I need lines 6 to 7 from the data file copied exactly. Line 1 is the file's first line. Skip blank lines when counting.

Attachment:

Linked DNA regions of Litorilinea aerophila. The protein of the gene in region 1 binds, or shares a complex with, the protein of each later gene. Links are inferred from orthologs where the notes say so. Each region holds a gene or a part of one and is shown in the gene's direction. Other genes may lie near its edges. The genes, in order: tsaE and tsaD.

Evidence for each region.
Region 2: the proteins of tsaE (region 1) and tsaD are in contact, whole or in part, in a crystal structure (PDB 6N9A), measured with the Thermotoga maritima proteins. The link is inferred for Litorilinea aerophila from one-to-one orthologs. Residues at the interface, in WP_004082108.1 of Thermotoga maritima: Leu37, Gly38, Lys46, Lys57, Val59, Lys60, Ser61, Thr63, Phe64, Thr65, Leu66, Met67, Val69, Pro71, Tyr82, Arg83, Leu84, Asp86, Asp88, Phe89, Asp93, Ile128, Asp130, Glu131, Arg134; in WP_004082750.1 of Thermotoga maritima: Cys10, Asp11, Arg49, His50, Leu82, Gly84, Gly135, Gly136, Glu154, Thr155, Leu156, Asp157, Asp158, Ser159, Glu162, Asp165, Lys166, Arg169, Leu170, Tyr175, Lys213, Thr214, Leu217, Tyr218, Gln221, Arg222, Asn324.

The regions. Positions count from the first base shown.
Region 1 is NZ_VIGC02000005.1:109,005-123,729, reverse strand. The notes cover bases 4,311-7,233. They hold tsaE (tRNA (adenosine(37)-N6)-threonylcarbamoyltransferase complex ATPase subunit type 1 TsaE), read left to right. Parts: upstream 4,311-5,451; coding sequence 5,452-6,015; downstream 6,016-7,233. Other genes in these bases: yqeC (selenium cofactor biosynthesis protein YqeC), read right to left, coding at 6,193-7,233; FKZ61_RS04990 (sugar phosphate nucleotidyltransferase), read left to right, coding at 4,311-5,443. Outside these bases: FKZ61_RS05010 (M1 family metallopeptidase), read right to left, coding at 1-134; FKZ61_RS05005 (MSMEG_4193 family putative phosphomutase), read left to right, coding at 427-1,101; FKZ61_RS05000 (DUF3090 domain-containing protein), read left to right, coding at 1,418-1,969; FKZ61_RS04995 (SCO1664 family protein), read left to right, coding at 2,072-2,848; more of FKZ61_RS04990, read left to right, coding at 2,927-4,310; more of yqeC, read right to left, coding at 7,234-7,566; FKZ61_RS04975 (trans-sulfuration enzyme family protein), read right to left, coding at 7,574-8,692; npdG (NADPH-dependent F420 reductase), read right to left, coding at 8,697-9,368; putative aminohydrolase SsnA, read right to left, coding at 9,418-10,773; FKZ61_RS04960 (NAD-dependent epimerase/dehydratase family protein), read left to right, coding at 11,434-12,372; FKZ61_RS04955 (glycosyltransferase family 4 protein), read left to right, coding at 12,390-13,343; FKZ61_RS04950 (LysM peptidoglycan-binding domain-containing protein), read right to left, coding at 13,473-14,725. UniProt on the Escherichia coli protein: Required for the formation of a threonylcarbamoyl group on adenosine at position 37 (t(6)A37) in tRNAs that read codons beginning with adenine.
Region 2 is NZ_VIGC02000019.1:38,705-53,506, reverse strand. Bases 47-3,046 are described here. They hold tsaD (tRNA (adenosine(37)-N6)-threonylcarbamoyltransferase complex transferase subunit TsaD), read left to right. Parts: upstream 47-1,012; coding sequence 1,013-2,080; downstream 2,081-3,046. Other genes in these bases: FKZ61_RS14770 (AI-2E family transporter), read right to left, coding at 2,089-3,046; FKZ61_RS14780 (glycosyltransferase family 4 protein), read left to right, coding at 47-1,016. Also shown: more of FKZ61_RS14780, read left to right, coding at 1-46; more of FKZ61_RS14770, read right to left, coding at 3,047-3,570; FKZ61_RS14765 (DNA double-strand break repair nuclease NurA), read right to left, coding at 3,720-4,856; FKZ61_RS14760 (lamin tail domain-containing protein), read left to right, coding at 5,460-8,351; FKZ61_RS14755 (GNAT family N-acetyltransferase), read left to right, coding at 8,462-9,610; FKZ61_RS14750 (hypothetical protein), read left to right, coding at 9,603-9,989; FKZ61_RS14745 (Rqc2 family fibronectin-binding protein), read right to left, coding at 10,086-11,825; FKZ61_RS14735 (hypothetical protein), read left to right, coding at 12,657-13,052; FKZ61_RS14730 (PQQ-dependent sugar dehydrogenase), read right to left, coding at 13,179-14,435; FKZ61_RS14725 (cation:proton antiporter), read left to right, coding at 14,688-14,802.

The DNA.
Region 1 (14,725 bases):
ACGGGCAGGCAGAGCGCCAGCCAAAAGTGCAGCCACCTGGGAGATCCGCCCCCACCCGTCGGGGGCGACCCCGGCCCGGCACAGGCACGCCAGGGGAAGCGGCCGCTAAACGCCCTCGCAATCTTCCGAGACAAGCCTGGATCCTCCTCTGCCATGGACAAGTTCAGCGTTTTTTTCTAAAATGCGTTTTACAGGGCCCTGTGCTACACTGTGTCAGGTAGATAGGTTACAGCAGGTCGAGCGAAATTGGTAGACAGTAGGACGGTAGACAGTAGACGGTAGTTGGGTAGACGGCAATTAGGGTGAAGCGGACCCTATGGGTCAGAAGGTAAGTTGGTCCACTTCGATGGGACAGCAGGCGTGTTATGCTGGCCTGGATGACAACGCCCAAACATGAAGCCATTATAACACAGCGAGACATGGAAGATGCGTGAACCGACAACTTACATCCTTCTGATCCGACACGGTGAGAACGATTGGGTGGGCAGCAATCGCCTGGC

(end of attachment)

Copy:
Region 2 is NZ_VIGC02000019.1:38,705-53,506, reverse strand. Bases 47-3,046 are described here. They hold tsaD (tRNA (adenosine(37)-N6)-threonylcarbamoyltransferase complex transferase subunit TsaD), read left to right. Parts: upstream 47-1,012; coding sequence 1,013-2,080; downstream 2,081-3,046. Other genes in these bases: FKZ61_RS14770 (AI-2E family transporter), read right to left, coding at 2,089-3,046; FKZ61_RS14780 (glycosyltransferase family 4 protein), read left to right, coding at 47-1,016. Also shown: more of FKZ61_RS14780, read left to right, coding at 1-46; more of FKZ61_RS14770, read right to left, coding at 3,047-3,570; FKZ61_RS14765 (DNA double-strand break repair nuclease NurA), read right to left, coding at 3,720-4,856; FKZ61_RS14760 (lamin tail domain-containing protein), read left to right, coding at 5,460-8,351; FKZ61_RS14755 (GNAT family N-acetyltransferase), read left to right, coding at 8,462-9,610; FKZ61_RS14750 (hypothetical protein), read left to right, coding at 9,603-9,989; FKZ61_RS14745 (Rqc2 family fibronectin-binding protein), read right to left, coding at 10,086-11,825; FKZ61_RS14735 (hypothetical protein), read left to right, coding at 12,657-13,052; FKZ61_RS14730 (PQQ-dependent sugar dehydrogenase), read right to left, coding at 13,179-14,435; FKZ61_RS14725 (cation:proton antiporter), read left to right, coding at 14,688-14,802.

The DNA.